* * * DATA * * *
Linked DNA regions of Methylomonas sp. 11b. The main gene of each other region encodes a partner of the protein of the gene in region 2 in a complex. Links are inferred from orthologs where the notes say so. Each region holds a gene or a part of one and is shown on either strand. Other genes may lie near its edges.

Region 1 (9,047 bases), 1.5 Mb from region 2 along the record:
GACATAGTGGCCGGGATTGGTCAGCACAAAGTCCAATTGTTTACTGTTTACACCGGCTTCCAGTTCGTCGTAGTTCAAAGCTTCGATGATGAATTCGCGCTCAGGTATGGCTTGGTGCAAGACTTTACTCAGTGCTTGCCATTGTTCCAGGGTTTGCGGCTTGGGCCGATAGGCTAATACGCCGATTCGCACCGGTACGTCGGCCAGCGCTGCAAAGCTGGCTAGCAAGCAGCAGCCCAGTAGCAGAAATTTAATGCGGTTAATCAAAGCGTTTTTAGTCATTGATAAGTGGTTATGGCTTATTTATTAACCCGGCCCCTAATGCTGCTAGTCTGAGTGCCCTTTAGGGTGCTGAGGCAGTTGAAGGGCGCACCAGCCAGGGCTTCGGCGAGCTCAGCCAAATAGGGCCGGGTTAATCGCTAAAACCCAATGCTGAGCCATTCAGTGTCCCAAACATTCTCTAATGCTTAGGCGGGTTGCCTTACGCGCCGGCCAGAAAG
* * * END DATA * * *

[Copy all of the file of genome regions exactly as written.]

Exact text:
Linked DNA regions of Methylomonas sp. 11b. The main gene of each other region encodes a partner of the protein of the gene in region 2 in a complex. Links are inferred from orthologs where the notes say so. Each region holds a gene or a part of one and is shown on either strand. Other genes may lie near its edges.

Region 1 (9,047 bases), 1.5 Mb from region 2 along the record:
GACATAGTGGCCGGGATTGGTCAGCACAAAGTCCAATTGTTTACTGTTTACACCGGCTTCCAGTTCGTCGTAGTTCAAAGCTTCGATGATGAATTCGCGCTCAGGTATGGCTTGGTGCAAGACTTTACTCAGTGCTTGCCATTGTTCCAGGGTTTGCGGCTTGGGCCGATAGGCTAATACGCCGATTCGCACCGGTACGTCGGCCAGCGCTGCAAAGCTGGCTAGCAAGCAGCAGCCCAGTAGCAGAAATTTAATGCGGTTAATCAAAGCGTTTTTAGTCATTGATAAGTGGTTATGGCTTATTTATTAACCCGGCCCCTAATGCTGCTAGTCTGAGTGCCCTTTAGGGTGCTGAGGCAGTTGAAGGGCGCACCAGCCAGGGCTTCGGCGAGCTCAGCCAAATAGGGCCGGGTTAATCGCTAAAACCCAATGCTGAGCCATTCAGTGTCCCAAACATTCTCTAATGCTTAGGCGGGTTGCCTTACGCGCCGGCCAGAAAG